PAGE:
Diagnose of PJI and pathogens
In the acute PJI group, the interval between index surgery and identification of PJI was 1.50 (1.10, 2.10) months in the reinfection patients and 1.25 (0.925, 1.95) months in the non-reinfection patients (p = 0.347). In the chronic PJI group, the interval between index surgery and identification of PJI was 11.50 (7.9–21.20) months in the reinfection patients and 12.50 (4.15–26.50) months in the non-reinfection patients (p = 0.622). The interval between index surgery and identification of PJI and the identified pathogens in each subgroup were shown in Tables 3 and 4.
Predictive value of biomarkers
In both acute and chronic PJI groups, there were no significant differences in the levels of ESR and CRP between the reinfection and no reinfection patients (p > 0.05, Tables 3 and 4), however, the levels of FIB in the reinfection group were significantly higher than that of the no reinfection group (p < 0.05, Tables 3 and 4).
In the acute PJI group, the ROC curves showed that FIB demonstrated the highest AUC of 0.75, with an optimal cutoff of 3.32. The sensitivity, specificity, PPV, NPV were 81.82, 83.33, 81.80, 83.33%, respectively. ESR showed an AUC of 0.63, the cutoff point was 22, the sensitivity, specificity, PPV, NPV were 90.91, 41.67, 58.80, 83.30%, respectively. CRP demonstrated an AUC of 0.56, with a cutoff point of 58.62, the sensitivity, specificity, PPV, NPV were 72.73, 50.00, 57.10, 66.70%, respectively (Fig. 1; Table 5).
In the chronic PJI group, the ROC curves showed that FIB demonstrated the highest AUC of 0.81, with an optimal cutoff of 3.94. The sensitivity, specificity, PPV, NPV were 80.00, 66.66, 85.71, 57.14%, respectively. ESR showed an AUC of 0.56, the cutoff point was 20, the sensitivity, specificity, PPV, NPV were 66.00, 16.66, 66.66, 16.66%, respectively. CRP demonstrated an AUC of 0.58, with a cutoff point of 16.50, the sensitivity, specificity, PPV, NPV were 53.00, 66.66, 80.00,36.36%, respectively (Fig. 2; Table 5).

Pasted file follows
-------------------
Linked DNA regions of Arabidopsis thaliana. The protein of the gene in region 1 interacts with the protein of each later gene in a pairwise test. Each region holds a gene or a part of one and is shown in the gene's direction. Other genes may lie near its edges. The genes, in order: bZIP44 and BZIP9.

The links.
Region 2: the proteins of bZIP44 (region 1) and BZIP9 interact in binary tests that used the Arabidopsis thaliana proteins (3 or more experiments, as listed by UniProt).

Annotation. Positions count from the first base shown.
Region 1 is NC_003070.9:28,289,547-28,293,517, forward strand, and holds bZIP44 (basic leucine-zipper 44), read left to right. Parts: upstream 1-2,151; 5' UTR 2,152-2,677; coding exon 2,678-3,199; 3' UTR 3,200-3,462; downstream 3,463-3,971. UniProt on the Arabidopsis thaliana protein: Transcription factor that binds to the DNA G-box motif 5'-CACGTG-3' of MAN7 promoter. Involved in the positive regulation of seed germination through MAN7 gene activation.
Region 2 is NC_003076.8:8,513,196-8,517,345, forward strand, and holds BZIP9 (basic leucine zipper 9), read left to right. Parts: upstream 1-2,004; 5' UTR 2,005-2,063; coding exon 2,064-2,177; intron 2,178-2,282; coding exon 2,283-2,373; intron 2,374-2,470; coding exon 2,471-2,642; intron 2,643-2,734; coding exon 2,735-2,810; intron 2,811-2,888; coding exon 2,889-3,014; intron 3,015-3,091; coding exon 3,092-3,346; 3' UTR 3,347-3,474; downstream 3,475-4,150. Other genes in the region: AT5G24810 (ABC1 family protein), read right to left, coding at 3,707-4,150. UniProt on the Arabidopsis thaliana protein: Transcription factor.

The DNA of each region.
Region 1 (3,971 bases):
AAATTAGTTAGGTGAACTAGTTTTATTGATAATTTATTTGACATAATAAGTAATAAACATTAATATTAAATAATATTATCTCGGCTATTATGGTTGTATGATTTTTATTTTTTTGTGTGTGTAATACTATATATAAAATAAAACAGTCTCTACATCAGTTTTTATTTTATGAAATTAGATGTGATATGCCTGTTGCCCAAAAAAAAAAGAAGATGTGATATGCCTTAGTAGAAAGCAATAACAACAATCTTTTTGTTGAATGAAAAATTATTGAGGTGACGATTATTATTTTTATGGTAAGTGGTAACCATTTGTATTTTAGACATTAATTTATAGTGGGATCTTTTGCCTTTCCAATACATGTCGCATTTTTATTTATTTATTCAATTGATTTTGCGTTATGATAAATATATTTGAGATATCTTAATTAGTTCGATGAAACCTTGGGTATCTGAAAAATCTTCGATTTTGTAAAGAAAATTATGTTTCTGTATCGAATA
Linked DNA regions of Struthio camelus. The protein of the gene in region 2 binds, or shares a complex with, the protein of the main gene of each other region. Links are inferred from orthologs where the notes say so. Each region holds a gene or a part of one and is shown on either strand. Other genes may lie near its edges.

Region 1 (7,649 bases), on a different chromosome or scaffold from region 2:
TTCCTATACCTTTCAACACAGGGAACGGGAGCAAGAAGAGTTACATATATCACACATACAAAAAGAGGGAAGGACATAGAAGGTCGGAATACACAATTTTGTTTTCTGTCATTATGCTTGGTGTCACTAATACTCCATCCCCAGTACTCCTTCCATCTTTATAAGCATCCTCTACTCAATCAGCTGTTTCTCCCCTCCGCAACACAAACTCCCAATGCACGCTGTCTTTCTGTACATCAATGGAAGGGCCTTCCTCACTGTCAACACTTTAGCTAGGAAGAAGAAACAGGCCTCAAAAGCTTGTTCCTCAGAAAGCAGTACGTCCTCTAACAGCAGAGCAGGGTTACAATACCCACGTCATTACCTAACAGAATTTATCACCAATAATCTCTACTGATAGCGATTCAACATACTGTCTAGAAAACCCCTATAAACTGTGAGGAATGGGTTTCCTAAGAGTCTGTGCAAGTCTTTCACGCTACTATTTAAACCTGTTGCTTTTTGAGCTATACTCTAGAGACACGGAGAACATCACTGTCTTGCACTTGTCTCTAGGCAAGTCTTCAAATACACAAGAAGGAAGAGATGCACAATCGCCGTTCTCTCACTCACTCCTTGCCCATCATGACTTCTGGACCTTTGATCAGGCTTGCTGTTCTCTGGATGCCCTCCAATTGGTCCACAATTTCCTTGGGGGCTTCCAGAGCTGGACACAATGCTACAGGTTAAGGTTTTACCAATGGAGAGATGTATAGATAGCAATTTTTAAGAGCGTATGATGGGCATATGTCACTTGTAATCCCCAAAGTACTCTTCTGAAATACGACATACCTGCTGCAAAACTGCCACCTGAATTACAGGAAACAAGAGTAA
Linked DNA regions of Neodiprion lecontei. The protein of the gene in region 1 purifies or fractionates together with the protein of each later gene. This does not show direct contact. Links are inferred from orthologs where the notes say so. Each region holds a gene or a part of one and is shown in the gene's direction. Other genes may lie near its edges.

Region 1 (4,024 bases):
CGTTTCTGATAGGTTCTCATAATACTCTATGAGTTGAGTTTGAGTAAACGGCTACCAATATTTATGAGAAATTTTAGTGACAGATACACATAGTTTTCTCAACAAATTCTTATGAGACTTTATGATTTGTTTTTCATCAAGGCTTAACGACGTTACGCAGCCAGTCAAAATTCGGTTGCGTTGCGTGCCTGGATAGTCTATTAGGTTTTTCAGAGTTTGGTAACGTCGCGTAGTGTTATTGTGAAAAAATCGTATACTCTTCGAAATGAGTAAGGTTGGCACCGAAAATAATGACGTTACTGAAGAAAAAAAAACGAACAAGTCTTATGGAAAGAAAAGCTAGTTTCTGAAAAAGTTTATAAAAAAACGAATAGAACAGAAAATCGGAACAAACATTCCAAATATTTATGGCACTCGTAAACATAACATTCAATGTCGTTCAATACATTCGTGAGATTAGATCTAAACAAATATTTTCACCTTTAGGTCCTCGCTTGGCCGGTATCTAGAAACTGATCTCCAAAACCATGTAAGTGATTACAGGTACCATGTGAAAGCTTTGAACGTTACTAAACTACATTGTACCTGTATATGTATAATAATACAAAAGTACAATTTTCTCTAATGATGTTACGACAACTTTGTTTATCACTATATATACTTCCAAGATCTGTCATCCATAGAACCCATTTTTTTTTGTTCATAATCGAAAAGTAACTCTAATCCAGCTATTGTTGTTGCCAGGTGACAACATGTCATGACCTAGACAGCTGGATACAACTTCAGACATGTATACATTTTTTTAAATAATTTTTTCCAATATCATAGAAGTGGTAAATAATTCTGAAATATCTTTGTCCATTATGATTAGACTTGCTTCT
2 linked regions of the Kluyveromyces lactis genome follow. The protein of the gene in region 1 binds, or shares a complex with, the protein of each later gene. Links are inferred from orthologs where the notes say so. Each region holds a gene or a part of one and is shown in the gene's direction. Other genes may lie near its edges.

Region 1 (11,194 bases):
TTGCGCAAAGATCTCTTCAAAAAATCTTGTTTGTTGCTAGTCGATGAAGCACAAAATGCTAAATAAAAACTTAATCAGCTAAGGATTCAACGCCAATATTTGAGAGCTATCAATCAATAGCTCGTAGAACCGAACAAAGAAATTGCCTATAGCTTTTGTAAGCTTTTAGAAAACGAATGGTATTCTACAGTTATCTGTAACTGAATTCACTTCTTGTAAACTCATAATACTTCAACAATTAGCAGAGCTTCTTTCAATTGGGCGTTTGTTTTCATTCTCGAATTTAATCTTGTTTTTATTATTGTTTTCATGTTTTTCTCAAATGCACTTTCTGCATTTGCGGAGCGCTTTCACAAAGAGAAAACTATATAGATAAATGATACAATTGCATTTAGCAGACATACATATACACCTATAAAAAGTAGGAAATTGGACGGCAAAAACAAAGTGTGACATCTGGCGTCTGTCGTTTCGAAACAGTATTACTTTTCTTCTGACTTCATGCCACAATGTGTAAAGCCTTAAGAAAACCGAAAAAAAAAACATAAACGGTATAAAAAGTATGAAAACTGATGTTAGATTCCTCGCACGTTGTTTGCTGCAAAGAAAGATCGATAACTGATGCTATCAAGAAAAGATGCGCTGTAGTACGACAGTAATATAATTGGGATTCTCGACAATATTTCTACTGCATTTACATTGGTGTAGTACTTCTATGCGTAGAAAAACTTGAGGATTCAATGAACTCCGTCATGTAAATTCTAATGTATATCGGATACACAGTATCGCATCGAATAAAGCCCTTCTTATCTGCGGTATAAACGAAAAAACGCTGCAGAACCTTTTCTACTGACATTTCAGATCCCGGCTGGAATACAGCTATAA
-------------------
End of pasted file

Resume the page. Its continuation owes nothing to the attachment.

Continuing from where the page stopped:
In summary, the AUC of FIB was highest among the three biomarkers. The sensitivity, specificity, PPV, and NPV of FIB were higher than that of ESR and CRP in the chronic PJI group. Similar results were observed in the acute PJI group except for sensitivity, FIB had a lower sensitivity than ESR.
In the present study, we found that FIB was a promising biomarker in predicting reinfection after DAIR for both acute and chronic PJI, and it seemed to perform better than ESR and CRP. We reviewed the literature and confirmed that this is the first study assessing the predictive value of FIB after DAIR for acute and chronic PJI.
Management of PJI is challenging. DAIR is recommended for acute PJI by the International Consensus , as it avoids reimplanting the prosthesis and can decrease the risk of complications. DAIR for chronic PJI is also reported . Since the failure of DAIR is common in clinical practice, especially for chronic PJIs, the identification of those at increased risk for reinfection after DAIR is crucial.
The detection of reinfection after DAIR has been previously reported. Maier et al.  found that ESR had a sensitivity of 58%, and a specificity of 66% for reinfection after DAIR performed for acute postoperative infection; while CRP showed a sensitivity of 42%, and specificity of 56%. For chronic infection, ESR showed a sensitivity of 67%, and a specificity of 47%, while CRP showed a sensitivity of 50% and a specificity of 26%. Kuiper et al.  found that the failure rate of DAIR increased when ESR was higher than 60 mm/h. Similarly, a multicenter retrospective study showed that a high CRP level was associated with failure after DAIR . Though ESR and CRP are traditional inflammatory indicators that are widely used to evaluate postoperative infections [12, 25, 26], they can be influenced by surgical intervention. Previous studies found that the value of a single biomarker is limited in diagnosing PJI. Researchers attempted to combine single biomarkers into a multi-biomarker model to improve diagnostic properties, and found that CRP and FIB performed best amongst all biomarkers. However, the construction of a multi-biomarker model was not feasible .